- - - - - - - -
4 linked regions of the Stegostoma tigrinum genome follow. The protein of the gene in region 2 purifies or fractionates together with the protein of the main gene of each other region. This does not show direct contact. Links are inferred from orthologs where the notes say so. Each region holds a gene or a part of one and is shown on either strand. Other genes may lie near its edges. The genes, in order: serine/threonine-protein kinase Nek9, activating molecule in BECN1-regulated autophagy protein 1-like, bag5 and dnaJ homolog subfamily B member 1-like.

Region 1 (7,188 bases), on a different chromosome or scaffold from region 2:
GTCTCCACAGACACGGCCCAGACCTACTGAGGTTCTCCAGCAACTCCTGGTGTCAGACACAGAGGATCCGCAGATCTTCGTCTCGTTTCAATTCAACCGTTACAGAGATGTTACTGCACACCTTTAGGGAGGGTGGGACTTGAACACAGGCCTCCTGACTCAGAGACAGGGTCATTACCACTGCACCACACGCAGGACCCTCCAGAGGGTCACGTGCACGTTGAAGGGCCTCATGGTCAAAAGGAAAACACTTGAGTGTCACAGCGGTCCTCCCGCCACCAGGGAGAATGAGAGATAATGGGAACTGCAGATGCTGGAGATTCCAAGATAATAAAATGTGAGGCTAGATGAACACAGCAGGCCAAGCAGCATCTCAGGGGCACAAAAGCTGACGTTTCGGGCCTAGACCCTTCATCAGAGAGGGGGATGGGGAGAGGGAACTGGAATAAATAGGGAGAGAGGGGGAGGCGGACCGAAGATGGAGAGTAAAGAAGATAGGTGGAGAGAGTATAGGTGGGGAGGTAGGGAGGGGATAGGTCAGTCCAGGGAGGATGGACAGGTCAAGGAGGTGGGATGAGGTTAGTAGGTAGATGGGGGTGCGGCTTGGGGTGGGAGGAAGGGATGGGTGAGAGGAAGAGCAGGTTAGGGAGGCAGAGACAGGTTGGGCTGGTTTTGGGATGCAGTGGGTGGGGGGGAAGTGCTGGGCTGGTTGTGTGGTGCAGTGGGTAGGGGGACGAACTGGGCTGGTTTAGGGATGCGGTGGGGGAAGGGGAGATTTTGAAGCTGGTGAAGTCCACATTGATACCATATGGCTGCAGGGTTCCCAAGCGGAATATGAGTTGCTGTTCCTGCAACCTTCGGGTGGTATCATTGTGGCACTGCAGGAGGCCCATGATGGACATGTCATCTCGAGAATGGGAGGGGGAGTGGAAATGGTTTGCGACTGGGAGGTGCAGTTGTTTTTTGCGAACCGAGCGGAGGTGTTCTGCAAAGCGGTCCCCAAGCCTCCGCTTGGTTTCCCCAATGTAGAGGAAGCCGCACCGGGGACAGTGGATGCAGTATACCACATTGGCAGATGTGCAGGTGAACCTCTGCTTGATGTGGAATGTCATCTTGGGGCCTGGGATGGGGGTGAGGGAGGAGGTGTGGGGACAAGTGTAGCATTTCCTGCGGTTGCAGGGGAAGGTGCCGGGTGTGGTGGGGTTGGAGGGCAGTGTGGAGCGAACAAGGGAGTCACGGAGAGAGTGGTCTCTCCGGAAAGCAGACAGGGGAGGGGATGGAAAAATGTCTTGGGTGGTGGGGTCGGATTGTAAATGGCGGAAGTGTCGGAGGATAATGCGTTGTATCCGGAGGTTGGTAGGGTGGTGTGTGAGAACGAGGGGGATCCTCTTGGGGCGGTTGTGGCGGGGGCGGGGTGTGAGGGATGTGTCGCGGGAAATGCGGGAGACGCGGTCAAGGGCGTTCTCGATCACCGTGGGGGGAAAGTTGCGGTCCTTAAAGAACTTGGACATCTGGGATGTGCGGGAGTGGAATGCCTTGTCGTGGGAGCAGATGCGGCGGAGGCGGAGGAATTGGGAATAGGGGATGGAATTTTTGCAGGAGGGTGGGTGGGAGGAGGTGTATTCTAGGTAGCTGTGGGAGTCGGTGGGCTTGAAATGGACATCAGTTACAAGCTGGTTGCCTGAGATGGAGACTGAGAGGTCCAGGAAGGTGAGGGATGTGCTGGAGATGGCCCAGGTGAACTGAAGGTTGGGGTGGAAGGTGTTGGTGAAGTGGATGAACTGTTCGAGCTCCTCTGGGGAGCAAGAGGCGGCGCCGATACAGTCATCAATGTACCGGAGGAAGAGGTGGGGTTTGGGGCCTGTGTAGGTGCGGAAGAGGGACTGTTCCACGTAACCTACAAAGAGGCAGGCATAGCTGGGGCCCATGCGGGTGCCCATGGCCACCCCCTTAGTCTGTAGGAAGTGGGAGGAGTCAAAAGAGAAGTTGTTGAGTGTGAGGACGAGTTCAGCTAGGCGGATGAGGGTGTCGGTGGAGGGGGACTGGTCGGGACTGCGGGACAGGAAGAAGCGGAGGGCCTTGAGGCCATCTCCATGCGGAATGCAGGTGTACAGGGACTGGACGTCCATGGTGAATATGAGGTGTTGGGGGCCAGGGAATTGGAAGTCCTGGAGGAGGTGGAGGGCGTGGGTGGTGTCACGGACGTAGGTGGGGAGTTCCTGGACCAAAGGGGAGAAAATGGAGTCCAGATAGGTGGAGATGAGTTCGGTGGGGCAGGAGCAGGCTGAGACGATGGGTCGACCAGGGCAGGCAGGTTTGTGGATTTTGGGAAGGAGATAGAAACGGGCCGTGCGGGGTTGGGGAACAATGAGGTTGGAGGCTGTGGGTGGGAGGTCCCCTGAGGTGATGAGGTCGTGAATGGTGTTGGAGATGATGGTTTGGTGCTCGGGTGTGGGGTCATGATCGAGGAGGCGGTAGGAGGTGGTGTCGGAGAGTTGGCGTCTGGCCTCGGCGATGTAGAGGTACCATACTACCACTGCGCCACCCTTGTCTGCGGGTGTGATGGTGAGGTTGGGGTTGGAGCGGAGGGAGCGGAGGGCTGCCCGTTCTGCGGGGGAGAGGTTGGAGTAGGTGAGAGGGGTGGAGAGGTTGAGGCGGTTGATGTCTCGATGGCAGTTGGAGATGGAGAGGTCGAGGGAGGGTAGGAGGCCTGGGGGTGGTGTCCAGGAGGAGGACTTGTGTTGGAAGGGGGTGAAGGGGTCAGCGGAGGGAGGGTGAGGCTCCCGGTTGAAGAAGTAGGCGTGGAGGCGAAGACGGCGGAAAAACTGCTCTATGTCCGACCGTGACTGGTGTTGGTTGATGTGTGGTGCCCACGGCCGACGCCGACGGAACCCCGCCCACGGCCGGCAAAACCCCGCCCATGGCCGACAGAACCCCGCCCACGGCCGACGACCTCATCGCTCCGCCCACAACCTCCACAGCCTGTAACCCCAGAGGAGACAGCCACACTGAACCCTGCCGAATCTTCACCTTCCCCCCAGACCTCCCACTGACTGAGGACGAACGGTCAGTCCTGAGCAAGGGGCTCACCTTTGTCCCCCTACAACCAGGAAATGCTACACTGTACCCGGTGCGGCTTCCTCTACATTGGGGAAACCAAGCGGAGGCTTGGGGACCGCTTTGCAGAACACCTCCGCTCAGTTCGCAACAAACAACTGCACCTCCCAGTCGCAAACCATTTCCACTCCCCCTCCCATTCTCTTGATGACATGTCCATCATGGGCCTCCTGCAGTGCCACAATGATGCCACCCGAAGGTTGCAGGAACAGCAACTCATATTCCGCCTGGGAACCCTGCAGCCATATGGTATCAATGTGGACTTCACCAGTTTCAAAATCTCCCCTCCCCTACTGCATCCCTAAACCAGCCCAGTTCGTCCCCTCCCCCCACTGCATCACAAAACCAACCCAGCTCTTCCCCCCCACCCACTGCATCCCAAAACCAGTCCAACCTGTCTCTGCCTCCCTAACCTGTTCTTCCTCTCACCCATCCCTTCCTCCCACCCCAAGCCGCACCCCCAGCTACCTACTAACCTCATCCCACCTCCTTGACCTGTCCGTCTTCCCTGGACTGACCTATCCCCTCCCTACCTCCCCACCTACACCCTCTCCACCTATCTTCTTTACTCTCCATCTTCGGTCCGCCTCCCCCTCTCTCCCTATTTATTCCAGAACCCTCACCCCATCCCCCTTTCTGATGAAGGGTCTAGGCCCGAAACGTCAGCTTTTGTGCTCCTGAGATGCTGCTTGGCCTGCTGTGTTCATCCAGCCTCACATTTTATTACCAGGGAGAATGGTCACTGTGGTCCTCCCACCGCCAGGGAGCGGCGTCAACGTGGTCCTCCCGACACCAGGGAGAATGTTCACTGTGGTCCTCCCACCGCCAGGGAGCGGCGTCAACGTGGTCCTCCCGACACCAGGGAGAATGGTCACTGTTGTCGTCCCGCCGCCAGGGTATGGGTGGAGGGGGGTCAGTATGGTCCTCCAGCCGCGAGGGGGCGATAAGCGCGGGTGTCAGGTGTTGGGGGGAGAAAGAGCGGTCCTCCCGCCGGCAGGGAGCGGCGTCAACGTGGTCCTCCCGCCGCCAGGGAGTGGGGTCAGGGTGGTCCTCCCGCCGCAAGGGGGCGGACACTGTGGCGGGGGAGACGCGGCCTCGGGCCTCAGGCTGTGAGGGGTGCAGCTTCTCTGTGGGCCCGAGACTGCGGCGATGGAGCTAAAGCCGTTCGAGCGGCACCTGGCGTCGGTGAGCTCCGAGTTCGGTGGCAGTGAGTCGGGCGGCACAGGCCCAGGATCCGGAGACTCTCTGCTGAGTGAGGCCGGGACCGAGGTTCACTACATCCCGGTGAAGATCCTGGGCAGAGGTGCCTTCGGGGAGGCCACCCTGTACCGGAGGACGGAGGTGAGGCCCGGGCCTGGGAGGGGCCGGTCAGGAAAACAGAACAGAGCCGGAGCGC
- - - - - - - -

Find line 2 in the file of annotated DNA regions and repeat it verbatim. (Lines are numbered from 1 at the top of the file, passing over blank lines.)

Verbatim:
Region 1 (7,188 bases), on a different chromosome or scaffold from region 2: